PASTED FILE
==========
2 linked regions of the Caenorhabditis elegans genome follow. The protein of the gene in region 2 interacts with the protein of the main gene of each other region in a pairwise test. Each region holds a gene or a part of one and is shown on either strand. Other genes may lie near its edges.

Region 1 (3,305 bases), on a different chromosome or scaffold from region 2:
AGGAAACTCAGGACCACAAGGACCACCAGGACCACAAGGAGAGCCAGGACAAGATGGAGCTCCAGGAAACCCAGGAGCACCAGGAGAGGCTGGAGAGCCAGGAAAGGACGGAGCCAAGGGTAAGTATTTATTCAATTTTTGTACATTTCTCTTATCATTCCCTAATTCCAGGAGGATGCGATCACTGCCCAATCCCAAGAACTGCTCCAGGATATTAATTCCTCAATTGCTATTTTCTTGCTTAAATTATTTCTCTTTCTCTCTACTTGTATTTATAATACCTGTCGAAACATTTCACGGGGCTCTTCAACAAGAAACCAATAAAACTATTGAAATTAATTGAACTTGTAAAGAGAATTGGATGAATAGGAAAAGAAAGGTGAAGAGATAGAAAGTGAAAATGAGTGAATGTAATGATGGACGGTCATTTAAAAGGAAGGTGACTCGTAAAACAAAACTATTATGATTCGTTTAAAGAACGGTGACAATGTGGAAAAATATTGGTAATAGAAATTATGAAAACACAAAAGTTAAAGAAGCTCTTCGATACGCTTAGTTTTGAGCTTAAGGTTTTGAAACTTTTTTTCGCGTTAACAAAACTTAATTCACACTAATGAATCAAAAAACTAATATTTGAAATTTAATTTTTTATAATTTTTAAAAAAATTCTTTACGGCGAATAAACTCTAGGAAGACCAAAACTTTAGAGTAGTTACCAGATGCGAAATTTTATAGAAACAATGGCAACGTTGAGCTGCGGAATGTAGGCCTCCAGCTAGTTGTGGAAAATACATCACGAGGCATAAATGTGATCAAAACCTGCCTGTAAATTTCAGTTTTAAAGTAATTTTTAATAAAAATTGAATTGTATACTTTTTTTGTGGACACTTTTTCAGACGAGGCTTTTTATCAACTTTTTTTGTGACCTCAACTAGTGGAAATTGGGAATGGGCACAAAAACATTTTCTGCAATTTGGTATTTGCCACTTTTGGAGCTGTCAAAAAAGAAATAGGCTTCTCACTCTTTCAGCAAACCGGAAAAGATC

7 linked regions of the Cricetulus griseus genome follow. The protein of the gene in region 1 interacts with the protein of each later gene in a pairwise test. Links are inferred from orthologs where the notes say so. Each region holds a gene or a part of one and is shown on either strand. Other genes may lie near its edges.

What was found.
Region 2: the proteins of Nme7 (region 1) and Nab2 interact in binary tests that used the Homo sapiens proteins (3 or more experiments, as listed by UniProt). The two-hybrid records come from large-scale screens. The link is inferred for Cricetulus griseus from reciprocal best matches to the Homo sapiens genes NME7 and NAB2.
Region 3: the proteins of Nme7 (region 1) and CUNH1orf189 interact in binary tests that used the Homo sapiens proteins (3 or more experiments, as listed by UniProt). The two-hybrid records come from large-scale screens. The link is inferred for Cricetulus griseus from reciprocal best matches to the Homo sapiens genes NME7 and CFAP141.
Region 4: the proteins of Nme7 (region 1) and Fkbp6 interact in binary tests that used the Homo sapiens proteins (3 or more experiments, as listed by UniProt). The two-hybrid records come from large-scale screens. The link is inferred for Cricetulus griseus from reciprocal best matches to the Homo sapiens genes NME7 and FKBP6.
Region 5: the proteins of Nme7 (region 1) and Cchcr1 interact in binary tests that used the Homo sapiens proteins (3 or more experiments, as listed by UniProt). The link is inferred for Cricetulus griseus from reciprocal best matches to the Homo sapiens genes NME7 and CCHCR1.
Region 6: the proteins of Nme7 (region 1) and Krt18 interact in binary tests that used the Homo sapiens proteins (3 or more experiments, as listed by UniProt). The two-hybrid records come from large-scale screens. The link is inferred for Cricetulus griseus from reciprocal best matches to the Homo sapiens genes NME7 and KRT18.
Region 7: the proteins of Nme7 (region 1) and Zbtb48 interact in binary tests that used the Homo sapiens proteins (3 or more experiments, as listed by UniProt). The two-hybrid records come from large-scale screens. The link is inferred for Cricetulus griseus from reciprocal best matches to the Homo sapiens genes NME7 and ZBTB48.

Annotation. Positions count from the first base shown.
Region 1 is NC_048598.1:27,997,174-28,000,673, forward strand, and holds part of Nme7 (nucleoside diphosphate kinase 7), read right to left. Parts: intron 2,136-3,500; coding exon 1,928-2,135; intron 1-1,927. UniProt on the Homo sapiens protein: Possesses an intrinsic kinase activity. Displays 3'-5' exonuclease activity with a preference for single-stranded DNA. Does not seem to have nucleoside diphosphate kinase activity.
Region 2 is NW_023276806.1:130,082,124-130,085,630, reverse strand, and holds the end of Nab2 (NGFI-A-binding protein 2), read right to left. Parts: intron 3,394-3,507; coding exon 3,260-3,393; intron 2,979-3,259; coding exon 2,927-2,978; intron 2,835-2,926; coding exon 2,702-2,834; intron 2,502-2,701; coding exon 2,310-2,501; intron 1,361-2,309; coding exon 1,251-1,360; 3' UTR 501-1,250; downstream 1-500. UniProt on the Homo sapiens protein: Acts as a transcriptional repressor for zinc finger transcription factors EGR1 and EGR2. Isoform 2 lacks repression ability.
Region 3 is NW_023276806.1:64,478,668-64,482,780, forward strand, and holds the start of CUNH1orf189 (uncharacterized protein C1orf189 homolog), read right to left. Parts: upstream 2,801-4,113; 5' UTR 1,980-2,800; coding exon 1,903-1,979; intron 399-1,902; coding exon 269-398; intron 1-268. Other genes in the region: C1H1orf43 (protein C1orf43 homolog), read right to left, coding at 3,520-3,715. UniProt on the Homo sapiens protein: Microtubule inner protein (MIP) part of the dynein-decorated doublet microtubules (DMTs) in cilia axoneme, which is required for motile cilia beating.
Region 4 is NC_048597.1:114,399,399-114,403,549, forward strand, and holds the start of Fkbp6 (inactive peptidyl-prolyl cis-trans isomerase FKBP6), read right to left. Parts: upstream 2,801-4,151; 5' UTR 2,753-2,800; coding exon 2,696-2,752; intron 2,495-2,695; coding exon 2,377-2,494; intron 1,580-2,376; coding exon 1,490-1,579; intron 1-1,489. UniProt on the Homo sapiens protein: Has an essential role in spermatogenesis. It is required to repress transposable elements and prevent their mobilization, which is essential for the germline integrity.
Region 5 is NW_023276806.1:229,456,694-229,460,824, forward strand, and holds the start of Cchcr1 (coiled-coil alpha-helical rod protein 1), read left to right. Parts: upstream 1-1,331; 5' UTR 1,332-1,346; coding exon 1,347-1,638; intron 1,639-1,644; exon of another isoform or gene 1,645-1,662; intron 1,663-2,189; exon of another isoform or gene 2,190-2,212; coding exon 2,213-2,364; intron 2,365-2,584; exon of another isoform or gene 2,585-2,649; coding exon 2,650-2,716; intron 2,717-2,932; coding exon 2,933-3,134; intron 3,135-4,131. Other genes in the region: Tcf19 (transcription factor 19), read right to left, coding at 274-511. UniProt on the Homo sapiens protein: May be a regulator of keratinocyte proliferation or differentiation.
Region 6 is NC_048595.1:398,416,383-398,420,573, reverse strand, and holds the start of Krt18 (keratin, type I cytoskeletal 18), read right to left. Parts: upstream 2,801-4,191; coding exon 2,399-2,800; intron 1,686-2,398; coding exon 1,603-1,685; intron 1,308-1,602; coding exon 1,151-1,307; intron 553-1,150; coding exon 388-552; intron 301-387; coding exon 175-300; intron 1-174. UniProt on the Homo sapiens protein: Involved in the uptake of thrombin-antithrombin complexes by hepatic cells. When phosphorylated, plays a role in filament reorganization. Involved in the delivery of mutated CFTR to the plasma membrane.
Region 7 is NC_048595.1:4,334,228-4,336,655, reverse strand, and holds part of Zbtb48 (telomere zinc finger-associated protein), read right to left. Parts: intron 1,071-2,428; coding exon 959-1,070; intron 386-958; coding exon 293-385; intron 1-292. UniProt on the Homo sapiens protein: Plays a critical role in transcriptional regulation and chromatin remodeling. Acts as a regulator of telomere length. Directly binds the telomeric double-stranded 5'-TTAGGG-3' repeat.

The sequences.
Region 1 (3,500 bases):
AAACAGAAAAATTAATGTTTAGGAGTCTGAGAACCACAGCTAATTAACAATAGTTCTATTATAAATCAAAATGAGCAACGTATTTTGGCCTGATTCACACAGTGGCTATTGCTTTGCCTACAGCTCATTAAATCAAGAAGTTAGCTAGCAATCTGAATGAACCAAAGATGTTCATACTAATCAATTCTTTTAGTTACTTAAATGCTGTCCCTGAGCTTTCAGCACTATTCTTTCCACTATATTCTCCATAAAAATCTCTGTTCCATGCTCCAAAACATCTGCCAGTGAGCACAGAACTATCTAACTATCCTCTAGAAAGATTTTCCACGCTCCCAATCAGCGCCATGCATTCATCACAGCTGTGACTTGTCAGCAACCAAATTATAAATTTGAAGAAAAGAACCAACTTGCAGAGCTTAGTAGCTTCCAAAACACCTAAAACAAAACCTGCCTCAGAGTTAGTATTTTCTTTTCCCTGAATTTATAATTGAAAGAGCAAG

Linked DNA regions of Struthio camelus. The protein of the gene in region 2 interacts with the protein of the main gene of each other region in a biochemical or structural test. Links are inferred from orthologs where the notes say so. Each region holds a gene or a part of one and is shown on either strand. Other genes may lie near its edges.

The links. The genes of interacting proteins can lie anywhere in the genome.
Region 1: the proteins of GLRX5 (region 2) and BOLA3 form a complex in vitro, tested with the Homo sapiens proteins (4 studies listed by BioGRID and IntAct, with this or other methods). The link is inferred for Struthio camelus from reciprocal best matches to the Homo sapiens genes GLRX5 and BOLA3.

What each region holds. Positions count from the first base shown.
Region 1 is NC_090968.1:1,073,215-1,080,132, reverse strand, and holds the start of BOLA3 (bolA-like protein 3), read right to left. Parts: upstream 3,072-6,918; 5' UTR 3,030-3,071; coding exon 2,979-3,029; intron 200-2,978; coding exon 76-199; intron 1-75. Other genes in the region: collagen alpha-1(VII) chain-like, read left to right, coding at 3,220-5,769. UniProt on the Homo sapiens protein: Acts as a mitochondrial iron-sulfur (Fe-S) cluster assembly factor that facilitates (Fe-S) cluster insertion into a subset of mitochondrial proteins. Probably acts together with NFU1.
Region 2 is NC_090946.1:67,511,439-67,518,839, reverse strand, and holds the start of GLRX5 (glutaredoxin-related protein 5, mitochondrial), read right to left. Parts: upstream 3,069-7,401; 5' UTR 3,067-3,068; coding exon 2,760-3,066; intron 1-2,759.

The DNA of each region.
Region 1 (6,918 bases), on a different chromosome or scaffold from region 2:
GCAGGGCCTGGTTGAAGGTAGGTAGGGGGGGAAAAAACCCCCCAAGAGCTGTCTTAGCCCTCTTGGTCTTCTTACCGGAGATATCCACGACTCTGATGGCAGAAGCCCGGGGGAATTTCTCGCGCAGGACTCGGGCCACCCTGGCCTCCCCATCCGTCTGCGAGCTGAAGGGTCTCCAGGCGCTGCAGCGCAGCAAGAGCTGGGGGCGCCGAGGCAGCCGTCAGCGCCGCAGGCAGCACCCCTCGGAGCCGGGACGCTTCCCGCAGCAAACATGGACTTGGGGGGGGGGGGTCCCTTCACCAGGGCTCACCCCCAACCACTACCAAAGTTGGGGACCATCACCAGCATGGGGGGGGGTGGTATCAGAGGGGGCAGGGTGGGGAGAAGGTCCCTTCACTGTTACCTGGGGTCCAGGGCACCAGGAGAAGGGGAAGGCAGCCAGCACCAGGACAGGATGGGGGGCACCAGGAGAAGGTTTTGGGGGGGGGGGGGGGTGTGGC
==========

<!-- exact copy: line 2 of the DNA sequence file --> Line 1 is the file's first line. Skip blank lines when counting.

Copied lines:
Region 1 (3,305 bases), on a different chromosome or scaffold from region 2: